Nairobi — The National Security Council chaired by President Mwai Kibaki has ordered the deployment of the Kenyan Military to flush out bandits who killed police officers and stole their arms.
A statement issued from the Office of the President on Tuesday night said the council had "authorised the Kenya Defence Forces (KDF) to be deployed in Samburu County and other areas to provide support to Kenya Police Service in apprehending the bandits and recovering stolen animals and arms."
The council meeting which made the resolution was also attended by Prime Minister Raila Odinga and Vice President Kalonzo Musyoka.
Under the constitution, the national Security Council also comprises of the Ministers for Defence, Foreign Affairs, Internal Security, the Attorney General, Chief of Defence Forces, the Director of the National Intelligence Services and the Police Chief.
"The National Security Council regretted and condemned the heinous act of killing law enforcement officers," the statement said, adding "The National Security Council directed all national security organs to liaise closely in restoring peace and security in the area."
"The Council also directed the fast tracking of peace, reconciliation and disarmament exercises in all the affected areas countrywide," it added.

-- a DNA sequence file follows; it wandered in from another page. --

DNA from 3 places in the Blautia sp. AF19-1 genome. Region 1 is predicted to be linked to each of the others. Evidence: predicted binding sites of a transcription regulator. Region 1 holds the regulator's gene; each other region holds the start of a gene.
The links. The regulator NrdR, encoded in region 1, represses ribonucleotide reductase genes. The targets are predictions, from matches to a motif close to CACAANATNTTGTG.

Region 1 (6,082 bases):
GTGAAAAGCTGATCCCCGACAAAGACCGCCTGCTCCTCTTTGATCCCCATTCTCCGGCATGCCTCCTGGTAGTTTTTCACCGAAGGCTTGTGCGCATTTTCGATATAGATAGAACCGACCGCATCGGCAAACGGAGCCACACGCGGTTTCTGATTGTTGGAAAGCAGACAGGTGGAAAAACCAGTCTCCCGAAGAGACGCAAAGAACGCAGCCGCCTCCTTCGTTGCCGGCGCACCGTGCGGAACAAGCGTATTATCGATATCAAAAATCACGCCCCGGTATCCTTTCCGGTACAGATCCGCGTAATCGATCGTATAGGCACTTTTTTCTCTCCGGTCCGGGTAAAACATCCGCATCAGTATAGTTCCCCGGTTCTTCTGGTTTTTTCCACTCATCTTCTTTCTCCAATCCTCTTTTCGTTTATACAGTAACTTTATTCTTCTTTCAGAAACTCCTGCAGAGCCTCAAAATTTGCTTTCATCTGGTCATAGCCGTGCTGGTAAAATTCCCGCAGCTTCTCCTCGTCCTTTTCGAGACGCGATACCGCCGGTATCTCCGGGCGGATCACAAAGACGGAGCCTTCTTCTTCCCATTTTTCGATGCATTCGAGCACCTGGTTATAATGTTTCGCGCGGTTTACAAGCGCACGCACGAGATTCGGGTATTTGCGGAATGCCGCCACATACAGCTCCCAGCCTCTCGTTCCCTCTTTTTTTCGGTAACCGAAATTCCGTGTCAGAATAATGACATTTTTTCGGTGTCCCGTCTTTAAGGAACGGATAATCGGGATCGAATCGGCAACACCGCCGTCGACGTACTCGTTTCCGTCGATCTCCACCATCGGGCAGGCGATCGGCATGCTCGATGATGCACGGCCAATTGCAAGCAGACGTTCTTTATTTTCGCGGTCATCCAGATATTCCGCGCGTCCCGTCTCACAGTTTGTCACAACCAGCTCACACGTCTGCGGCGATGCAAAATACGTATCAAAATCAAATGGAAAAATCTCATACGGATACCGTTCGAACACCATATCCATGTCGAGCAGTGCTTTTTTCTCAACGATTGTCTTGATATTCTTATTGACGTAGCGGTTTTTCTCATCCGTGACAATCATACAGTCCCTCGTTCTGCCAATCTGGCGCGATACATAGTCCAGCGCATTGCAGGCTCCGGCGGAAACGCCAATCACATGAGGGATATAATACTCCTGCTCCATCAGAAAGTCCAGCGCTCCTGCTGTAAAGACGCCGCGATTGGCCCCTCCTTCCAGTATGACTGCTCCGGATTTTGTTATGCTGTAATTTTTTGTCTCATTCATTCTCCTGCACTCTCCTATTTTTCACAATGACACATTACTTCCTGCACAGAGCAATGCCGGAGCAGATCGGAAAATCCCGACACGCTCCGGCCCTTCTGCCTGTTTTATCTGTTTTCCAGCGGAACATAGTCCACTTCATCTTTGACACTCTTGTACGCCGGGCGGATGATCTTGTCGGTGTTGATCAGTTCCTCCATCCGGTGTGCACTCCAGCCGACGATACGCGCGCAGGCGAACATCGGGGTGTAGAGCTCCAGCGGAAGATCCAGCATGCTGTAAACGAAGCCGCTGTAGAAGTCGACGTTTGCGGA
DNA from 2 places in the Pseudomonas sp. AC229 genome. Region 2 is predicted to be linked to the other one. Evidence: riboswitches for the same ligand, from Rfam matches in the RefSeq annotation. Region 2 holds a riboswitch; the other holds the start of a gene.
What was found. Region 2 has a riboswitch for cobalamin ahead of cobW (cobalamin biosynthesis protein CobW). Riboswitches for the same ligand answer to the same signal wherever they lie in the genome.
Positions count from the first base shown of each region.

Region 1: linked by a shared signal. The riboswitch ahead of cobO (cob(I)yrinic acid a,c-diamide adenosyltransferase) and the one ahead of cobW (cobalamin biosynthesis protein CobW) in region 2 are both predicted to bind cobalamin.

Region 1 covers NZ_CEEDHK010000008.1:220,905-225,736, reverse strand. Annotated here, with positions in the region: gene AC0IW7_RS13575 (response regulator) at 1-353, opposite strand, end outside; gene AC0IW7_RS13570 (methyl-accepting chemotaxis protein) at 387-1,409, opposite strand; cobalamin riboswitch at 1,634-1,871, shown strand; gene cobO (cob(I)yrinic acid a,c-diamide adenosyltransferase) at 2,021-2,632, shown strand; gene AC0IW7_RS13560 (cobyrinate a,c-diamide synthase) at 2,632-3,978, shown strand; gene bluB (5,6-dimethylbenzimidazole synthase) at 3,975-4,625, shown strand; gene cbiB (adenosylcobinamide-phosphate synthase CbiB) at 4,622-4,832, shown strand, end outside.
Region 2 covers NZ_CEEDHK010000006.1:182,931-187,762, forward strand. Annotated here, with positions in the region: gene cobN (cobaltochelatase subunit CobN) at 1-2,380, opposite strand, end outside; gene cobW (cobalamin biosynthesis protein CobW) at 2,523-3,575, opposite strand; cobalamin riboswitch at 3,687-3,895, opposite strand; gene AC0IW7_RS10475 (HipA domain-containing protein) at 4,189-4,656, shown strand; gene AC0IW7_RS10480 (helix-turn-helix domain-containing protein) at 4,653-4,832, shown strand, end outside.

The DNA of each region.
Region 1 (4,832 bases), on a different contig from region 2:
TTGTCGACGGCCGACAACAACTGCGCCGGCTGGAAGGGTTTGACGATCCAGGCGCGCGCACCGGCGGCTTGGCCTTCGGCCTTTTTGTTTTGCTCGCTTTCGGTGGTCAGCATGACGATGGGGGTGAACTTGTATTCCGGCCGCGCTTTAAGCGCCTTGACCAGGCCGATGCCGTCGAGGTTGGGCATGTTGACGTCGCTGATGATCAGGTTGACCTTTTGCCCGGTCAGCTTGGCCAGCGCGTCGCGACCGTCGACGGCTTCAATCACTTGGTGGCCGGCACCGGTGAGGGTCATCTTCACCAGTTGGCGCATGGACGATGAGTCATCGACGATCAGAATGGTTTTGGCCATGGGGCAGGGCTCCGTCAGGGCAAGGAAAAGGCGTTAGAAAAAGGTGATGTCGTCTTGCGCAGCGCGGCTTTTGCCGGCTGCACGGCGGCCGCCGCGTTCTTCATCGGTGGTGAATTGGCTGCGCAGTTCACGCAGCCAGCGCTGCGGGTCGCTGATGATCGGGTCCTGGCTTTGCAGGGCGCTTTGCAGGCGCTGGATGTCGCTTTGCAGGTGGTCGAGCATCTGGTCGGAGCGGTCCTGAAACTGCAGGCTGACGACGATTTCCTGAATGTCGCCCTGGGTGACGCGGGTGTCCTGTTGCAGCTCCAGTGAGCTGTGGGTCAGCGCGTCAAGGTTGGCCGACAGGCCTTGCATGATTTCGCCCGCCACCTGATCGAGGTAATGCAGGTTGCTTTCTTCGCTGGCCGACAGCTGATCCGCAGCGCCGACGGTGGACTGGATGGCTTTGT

The Council also sought to re-assure the public that "everything will be done to ensure the culprits are apprehended and dealt with in accordance with the law."
The directive by the council followed the killing of police officers who were ambushed in Suguta Valley, Samburu County on Saturday as they pursued stolen animals.
Police Commissioner Mathew Iteere told journalists earlier on Tuesday that the officers were ambushed as they headed for a security operation to flush out bandits and recover animals they had stolen from manyattas in Samburu.
"The operational strategy was okay, but it is unfortunate because they were ambushed two kilometers from the manyatta they were headed to recover the animals. It appears the strategy leaked to the bandits," Iteere said.
Some civil society organizations led by the Kenya Human Rights Commission (KHRC) have called for Iteere's resignation, but he has vowed to stay put.
"I am not to blame; the nitty gritty of the operation strategy are left to the commanders on the ground. Those calling for my resignation are exercising their constitutional right. They are entitled to their opinion," he said.